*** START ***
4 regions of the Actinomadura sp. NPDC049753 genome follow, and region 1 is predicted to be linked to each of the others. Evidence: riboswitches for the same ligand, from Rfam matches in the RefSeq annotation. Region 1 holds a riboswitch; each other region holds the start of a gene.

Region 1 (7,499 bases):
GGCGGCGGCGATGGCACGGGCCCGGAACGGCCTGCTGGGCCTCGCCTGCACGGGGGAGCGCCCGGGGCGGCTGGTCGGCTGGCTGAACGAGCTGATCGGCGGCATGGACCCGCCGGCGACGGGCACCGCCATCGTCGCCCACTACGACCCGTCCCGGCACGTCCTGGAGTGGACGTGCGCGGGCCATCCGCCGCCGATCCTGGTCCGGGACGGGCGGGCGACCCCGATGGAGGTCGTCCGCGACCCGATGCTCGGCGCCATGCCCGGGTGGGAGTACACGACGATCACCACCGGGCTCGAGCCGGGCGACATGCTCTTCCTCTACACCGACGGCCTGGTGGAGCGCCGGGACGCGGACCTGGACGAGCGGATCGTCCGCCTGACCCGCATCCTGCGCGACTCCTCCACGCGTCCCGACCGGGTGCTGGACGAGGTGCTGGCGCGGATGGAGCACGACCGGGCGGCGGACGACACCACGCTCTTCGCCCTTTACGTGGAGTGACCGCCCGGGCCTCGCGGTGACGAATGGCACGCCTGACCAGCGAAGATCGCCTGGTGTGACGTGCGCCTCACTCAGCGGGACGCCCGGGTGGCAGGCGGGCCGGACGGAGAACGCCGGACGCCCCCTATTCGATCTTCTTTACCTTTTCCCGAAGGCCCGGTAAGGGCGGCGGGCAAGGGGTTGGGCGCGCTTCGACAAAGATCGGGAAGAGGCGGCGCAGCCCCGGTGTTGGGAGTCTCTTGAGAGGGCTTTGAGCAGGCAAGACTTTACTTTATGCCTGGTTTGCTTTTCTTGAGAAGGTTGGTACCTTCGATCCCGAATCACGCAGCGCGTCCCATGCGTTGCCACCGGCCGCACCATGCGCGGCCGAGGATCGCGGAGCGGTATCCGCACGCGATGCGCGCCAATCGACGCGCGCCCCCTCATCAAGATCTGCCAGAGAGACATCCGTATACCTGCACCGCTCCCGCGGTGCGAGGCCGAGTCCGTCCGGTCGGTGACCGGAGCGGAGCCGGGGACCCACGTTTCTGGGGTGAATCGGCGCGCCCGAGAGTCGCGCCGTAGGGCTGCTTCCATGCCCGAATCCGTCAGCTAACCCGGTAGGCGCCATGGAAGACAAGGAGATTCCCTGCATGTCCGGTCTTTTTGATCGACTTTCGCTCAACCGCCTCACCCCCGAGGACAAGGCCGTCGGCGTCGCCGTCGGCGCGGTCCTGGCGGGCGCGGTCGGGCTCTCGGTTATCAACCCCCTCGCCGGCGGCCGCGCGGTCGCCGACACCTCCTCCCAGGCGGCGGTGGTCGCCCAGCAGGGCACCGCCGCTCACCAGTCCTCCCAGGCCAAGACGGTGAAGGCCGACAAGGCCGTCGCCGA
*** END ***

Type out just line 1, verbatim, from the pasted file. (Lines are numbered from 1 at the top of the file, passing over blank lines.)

4 regions of the Actinomadura sp. NPDC049753 genome follow, and region 1 is predicted to be linked to each of the others. Evidence: riboswitches for the same ligand, from Rfam matches in the RefSeq annotation. Region 1 holds a riboswitch; each other region holds the start of a gene.